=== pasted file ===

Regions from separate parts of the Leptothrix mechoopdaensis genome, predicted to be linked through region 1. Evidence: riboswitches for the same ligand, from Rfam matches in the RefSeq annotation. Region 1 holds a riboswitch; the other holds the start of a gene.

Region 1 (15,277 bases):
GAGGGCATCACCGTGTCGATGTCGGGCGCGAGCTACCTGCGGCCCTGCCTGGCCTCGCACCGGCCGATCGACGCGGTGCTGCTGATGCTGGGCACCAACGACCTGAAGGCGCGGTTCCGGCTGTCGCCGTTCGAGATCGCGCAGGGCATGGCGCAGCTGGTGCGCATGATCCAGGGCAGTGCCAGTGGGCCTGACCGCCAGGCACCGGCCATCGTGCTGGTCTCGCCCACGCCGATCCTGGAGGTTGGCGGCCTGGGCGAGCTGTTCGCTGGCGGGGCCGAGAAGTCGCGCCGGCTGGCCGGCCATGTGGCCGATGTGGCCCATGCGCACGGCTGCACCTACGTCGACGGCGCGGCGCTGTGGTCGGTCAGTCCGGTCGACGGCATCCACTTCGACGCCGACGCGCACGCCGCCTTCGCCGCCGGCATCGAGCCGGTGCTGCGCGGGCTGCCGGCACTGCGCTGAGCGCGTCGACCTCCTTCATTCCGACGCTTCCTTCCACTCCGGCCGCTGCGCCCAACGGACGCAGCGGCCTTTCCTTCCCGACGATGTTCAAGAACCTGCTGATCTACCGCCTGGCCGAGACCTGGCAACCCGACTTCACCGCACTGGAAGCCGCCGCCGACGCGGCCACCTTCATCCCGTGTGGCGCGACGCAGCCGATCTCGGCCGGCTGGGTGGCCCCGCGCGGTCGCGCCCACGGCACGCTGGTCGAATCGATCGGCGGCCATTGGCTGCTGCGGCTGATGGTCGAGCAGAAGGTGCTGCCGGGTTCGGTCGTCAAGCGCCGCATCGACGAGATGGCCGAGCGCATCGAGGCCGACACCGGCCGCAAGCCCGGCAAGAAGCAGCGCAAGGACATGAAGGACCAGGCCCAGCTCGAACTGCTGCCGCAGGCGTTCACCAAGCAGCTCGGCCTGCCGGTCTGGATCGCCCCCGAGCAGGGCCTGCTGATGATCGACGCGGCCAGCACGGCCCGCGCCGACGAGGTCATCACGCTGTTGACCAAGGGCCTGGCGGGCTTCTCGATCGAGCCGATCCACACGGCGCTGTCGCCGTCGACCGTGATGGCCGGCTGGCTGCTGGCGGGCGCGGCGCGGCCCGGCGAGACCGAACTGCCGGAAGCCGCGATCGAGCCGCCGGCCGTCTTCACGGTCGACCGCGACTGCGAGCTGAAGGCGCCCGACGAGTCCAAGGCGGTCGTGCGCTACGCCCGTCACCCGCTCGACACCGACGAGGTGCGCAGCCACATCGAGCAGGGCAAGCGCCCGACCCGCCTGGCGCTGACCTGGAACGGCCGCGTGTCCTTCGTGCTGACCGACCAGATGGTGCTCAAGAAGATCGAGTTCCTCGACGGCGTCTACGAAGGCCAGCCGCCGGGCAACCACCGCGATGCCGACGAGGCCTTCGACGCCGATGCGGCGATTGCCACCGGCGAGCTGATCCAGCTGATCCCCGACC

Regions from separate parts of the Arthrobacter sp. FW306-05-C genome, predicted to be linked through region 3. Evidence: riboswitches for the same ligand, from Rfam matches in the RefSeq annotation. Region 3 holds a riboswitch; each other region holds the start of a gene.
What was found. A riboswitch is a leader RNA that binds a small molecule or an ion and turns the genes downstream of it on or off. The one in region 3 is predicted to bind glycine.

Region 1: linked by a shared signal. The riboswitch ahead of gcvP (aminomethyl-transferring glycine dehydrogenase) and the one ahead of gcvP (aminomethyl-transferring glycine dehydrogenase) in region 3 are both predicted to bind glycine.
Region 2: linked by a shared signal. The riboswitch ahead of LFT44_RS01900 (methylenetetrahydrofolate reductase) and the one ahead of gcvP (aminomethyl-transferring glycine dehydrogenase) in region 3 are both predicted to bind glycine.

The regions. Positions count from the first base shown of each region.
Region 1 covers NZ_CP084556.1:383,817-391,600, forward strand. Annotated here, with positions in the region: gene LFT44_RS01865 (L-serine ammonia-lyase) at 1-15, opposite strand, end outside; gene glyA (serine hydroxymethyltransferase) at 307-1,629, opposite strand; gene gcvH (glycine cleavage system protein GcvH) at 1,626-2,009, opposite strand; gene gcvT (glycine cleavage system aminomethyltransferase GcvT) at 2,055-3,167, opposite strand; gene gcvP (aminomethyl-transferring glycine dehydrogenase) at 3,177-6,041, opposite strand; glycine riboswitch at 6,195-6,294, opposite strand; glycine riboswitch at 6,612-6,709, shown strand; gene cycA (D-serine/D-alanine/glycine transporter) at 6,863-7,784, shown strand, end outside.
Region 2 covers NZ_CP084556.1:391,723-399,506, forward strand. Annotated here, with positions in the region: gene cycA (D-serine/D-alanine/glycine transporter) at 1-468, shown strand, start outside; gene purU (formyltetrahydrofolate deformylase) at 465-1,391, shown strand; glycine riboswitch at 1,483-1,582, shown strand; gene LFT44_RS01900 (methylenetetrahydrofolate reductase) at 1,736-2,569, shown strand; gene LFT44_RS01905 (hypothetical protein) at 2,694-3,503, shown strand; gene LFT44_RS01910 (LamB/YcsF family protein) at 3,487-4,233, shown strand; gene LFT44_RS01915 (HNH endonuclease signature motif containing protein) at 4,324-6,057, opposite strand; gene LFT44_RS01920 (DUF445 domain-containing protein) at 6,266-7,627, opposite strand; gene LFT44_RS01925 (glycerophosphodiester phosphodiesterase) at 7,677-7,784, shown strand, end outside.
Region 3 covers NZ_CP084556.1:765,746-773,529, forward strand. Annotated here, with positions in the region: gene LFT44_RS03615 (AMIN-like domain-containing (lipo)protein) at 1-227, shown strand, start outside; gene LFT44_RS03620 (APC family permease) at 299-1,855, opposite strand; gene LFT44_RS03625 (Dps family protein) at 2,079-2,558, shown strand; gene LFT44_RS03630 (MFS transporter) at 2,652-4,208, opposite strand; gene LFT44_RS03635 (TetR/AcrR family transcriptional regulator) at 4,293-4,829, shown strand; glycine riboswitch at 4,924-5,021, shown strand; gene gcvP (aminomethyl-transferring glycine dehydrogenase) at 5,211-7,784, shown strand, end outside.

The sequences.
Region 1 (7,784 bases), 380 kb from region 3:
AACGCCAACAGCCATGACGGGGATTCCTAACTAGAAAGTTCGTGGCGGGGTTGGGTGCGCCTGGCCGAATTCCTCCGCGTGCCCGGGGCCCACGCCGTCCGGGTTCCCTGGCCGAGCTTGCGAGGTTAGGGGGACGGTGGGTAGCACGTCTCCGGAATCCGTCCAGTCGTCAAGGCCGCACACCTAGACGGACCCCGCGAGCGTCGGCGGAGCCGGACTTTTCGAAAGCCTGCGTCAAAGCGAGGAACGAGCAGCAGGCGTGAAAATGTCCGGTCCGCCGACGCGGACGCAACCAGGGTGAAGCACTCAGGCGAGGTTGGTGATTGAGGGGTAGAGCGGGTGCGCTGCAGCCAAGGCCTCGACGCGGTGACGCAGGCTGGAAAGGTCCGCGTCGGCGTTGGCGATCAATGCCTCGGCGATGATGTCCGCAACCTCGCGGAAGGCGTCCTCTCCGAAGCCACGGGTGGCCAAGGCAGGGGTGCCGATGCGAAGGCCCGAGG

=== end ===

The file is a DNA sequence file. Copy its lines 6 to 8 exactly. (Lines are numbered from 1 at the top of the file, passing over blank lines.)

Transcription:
Region 1: linked by a shared signal. The riboswitch ahead of gcvP (aminomethyl-transferring glycine dehydrogenase) and the one ahead of gcvP (aminomethyl-transferring glycine dehydrogenase) in region 3 are both predicted to bind glycine.
Region 2: linked by a shared signal. The riboswitch ahead of LFT44_RS01900 (methylenetetrahydrofolate reductase) and the one ahead of gcvP (aminomethyl-transferring glycine dehydrogenase) in region 3 are both predicted to bind glycine.

The regions. Positions count from the first base shown of each region.